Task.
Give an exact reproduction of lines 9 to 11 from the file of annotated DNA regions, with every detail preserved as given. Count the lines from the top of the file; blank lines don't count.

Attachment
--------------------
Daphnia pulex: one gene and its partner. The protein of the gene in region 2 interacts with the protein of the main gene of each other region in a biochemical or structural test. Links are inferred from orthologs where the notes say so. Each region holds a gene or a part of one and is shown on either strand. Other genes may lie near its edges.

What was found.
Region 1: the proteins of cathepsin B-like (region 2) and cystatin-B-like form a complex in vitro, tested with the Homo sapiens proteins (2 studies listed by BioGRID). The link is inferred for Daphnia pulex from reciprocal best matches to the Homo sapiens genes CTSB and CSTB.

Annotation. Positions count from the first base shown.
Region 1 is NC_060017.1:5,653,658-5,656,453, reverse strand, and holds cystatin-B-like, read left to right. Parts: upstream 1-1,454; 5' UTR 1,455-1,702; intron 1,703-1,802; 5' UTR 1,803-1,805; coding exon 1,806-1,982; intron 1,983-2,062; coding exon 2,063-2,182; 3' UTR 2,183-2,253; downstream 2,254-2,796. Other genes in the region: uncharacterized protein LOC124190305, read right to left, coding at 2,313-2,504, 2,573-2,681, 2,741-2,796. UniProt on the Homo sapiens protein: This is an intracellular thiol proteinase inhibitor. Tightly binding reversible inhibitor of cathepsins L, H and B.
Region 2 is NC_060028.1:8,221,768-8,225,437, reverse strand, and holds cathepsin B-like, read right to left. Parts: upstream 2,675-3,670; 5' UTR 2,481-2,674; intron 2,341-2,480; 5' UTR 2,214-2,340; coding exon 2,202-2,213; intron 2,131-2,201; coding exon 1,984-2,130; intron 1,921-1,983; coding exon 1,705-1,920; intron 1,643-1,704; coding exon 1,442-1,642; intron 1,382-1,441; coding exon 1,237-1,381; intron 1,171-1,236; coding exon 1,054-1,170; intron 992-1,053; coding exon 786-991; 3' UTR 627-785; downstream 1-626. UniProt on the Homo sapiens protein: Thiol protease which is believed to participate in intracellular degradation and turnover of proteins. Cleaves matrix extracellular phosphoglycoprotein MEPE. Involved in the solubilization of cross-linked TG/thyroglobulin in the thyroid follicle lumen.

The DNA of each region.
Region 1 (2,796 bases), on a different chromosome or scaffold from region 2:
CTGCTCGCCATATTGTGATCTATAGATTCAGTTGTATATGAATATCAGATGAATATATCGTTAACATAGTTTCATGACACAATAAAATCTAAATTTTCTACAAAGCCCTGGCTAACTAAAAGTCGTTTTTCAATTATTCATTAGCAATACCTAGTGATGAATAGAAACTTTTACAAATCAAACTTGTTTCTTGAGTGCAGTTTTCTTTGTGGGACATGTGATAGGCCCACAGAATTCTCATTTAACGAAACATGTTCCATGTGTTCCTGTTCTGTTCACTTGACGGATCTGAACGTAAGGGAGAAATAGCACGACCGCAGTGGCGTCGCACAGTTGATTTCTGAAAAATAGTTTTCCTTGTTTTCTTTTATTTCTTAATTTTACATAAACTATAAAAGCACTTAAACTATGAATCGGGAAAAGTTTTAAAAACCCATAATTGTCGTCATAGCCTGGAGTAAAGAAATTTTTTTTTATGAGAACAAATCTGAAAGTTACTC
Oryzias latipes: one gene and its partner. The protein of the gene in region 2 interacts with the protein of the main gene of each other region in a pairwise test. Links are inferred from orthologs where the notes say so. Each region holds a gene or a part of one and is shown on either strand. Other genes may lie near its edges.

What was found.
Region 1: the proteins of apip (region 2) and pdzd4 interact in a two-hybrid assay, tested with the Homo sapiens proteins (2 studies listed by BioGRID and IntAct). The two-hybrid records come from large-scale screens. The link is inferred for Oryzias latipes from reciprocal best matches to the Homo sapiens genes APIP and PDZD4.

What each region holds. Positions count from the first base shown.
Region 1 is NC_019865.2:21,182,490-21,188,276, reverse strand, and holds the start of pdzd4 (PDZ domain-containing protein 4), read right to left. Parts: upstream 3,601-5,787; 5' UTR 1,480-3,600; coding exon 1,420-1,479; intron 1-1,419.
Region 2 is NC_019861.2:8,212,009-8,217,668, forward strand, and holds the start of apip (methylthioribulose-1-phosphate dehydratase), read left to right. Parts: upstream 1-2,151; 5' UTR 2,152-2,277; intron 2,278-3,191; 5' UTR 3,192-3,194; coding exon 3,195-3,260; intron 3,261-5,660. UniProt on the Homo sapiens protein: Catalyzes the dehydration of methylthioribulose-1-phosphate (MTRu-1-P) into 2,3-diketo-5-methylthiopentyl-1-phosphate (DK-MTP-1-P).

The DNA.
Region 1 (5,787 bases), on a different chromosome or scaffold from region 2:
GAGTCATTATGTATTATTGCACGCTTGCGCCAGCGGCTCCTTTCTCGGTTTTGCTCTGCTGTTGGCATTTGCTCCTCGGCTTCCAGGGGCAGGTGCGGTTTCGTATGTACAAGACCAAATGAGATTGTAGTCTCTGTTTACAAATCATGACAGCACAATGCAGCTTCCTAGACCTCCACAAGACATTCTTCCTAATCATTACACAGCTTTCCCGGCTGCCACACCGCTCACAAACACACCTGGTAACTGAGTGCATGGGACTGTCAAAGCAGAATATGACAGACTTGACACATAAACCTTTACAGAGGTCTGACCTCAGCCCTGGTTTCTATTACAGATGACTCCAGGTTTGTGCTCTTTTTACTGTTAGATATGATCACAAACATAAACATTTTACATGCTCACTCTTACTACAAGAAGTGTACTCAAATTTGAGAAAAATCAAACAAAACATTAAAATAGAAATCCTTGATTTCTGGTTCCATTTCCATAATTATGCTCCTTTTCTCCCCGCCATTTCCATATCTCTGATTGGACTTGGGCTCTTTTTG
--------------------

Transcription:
CTGCTCGCCATATTGTGATCTATAGATTCAGTTGTATATGAATATCAGATGAATATATCGTTAACATAGTTTCATGACACAATAAAATCTAAATTTTCTACAAAGCCCTGGCTAACTAAAAGTCGTTTTTCAATTATTCATTAGCAATACCTAGTGATGAATAGAAACTTTTACAAATCAAACTTGTTTCTTGAGTGCAGTTTTCTTTGTGGGACATGTGATAGGCCCACAGAATTCTCATTTAACGAAACATGTTCCATGTGTTCCTGTTCTGTTCACTTGACGGATCTGAACGTAAGGGAGAAATAGCACGACCGCAGTGGCGTCGCACAGTTGATTTCTGAAAAATAGTTTTCCTTGTTTTCTTTTATTTCTTAATTTTACATAAACTATAAAAGCACTTAAACTATGAATCGGGAAAAGTTTTAAAAACCCATAATTGTCGTCATAGCCTGGAGTAAAGAAATTTTTTTTTATGAGAACAAATCTGAAAGTTACTC
Oryzias latipes: one gene and its partner. The protein of the gene in region 2 interacts with the protein of the main gene of each other region in a pairwise test. Links are inferred from orthologs where the notes say so. Each region holds a gene or a part of one and is shown on either strand. Other genes may lie near its edges.

What was found.